In preparing last night to talk in class about theological and legal approaches to abortion today, I got to read again Justice Scalia's dissent in Casey v. Planned Parenthood, the 1992 decision that reaffirmed, while somewhat modifying Roe v. Wade. It's an entertaining read, but one passage in particular is pertinent to the issues raised by Judge Sykes regarding the Wisconsin Supreme Court. If judges are going to second guess legislatures and substitute their policy judgments for that of the political branches, they will increasingly be seen as politicians and subjected to political pressures. Scalia notes that, since the U.S. Supreme Court has embarked on the project of finding fundamental "liberties" not expressly stated in the text of the Constitution, people have seen it in a different and more political light:
What makes all this relevant to the bothersome application of “ political pressure” against the Court are the twin facts that the American people love democracy and the American people are not fools. As long as this Court thought (and the people thought) that we Justices were doing essentially lawyers' work up here-reading text and discerning our society's traditional understanding of that text-the public pretty much left us alone. Texts and traditions are facts to study, not convictions to demonstrate about. But if in reality our process of constitutional adjudication consists primarily of making value judgments; if we can ignore a long and clear tradition clarifying an ambiguous text, as we did, for example, five days ago in declaring unconstitutional invocations and benedictions at public high school graduation **2885 ceremonies, Lee v. Weisman, 505 U.S. 577, 112 S.Ct. 2649, 120 L.Ed.2d 467 (1992); if, as I say, our pronouncement of constitutional law rests primarily on value *1001 judgments, then a free and intelligent people's attitude towards us can be expected to be (ought to be) quite different. The people know that their value judgments are quite as good as those taught in any law school-maybe better. If, indeed, the “ liberties” protected by the Constitution are, as the Court says, undefined and unbounded, then the people should demonstrate, to protest that we do not implement their values instead of ours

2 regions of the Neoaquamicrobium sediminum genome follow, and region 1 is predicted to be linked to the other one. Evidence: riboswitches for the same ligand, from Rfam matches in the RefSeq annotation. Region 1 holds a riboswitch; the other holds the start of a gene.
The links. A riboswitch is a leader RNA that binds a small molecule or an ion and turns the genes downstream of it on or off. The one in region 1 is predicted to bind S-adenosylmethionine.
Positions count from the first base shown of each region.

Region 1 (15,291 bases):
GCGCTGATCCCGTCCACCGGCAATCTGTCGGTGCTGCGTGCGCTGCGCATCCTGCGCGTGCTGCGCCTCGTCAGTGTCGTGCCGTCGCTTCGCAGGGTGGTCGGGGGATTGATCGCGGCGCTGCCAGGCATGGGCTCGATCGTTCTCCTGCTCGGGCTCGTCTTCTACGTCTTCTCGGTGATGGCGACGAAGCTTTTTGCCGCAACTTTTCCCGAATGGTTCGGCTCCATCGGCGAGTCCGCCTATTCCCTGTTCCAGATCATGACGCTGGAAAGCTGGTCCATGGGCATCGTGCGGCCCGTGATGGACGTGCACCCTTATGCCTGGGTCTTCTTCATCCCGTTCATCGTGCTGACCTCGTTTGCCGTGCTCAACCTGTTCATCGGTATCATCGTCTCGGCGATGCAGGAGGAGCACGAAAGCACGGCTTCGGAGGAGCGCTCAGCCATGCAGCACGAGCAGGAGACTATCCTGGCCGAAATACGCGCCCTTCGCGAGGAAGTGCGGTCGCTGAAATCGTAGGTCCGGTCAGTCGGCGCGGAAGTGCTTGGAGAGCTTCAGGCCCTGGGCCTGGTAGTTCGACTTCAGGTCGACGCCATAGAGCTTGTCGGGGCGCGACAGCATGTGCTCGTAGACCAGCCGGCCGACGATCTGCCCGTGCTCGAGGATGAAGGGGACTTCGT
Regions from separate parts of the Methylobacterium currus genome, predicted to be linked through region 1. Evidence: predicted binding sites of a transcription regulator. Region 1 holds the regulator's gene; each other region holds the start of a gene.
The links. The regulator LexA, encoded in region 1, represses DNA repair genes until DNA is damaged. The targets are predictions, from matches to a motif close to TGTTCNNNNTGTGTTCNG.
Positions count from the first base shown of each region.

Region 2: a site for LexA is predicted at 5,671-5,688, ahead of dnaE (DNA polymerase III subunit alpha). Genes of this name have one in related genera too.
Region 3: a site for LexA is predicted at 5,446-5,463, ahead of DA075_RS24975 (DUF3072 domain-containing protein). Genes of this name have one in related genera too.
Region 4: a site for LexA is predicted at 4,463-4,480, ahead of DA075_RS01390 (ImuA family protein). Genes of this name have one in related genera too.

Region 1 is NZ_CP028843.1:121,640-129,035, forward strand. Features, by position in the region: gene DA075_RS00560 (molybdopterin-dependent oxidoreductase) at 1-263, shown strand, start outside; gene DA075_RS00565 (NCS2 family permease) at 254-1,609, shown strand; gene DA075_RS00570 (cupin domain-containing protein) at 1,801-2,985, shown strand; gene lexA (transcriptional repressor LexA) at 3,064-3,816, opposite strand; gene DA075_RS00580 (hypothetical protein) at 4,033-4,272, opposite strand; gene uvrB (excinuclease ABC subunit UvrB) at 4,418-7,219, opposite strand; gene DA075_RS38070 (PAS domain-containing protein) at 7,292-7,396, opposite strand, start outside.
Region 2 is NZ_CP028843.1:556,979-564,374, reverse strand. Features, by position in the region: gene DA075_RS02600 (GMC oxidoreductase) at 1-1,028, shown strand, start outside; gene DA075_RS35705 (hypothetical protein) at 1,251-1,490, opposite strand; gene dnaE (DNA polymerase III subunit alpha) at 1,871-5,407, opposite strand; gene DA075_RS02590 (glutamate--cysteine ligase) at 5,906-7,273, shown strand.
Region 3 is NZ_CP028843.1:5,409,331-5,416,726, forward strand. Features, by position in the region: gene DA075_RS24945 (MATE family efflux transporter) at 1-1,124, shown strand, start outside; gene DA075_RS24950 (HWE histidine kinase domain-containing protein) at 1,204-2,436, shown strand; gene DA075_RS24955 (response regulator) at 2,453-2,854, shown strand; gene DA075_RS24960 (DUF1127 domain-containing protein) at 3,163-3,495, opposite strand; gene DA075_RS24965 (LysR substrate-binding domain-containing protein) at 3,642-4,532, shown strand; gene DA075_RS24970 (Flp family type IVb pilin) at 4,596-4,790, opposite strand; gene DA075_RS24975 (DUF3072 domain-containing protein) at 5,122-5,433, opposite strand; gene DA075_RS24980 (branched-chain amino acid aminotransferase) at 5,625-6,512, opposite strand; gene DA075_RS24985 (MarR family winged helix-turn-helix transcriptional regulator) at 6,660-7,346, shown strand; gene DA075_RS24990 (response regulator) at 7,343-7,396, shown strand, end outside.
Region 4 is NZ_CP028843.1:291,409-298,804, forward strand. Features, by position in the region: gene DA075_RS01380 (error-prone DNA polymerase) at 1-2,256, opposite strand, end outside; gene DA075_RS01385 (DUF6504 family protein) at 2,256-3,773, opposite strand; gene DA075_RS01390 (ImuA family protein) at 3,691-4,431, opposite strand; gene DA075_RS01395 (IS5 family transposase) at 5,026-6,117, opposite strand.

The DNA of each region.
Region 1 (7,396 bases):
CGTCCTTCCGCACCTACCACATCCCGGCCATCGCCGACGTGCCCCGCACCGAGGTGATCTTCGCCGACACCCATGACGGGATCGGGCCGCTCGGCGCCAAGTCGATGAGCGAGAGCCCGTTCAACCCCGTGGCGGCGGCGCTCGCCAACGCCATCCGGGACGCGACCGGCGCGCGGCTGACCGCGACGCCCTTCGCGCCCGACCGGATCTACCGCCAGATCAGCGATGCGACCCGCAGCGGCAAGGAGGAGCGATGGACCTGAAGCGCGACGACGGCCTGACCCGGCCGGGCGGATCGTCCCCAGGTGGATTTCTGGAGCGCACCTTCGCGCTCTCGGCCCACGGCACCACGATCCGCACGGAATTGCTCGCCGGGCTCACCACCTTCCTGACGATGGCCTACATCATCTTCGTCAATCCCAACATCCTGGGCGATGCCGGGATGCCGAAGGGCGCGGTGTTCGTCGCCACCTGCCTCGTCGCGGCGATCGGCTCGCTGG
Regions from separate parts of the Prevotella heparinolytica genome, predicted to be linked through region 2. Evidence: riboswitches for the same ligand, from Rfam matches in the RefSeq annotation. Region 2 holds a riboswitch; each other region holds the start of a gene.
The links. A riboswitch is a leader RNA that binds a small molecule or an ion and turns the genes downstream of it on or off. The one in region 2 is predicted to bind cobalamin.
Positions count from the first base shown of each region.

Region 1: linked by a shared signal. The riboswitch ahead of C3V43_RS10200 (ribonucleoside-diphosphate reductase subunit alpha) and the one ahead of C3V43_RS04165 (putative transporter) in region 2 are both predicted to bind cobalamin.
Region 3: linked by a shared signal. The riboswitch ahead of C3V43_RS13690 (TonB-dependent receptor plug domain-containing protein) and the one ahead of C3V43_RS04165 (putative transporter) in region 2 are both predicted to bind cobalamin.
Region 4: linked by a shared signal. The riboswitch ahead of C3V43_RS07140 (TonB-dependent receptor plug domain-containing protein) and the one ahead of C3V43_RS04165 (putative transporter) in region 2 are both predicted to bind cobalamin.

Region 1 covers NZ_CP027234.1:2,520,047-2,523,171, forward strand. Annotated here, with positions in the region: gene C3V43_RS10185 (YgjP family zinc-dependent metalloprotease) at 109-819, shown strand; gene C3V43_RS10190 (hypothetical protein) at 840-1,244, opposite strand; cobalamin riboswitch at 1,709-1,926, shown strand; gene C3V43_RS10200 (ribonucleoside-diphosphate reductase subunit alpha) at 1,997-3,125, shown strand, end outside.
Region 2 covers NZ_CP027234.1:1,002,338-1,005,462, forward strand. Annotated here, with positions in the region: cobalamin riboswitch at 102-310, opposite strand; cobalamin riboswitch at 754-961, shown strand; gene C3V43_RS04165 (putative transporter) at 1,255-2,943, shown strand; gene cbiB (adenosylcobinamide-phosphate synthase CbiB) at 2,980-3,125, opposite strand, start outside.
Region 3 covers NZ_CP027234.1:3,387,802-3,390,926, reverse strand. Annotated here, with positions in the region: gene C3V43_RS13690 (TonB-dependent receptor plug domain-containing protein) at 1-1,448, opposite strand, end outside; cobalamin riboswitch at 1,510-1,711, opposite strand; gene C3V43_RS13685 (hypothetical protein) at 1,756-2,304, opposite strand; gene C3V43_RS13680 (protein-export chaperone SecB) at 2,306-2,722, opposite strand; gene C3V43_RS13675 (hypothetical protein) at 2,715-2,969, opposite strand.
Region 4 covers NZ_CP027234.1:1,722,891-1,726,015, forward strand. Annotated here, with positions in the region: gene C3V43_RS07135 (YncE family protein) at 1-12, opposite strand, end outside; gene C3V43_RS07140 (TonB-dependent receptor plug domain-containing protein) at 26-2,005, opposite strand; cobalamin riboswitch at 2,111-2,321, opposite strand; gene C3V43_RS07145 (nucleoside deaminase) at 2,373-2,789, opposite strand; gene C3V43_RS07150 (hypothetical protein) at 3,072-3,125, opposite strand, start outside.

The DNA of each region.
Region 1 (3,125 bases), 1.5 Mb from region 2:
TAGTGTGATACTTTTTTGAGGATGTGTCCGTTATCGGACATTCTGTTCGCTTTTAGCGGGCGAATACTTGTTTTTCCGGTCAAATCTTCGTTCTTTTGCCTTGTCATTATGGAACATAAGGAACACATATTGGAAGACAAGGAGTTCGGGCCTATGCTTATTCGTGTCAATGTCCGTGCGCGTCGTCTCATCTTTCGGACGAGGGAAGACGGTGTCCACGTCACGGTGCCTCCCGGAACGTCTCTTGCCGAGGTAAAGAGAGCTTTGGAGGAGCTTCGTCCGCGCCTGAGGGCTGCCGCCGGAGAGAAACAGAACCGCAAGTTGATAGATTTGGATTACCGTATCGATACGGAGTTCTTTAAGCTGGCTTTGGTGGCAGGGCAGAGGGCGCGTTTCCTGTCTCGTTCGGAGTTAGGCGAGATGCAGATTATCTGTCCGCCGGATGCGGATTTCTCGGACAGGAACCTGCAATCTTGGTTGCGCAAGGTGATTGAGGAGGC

Good writing. Even better thinking.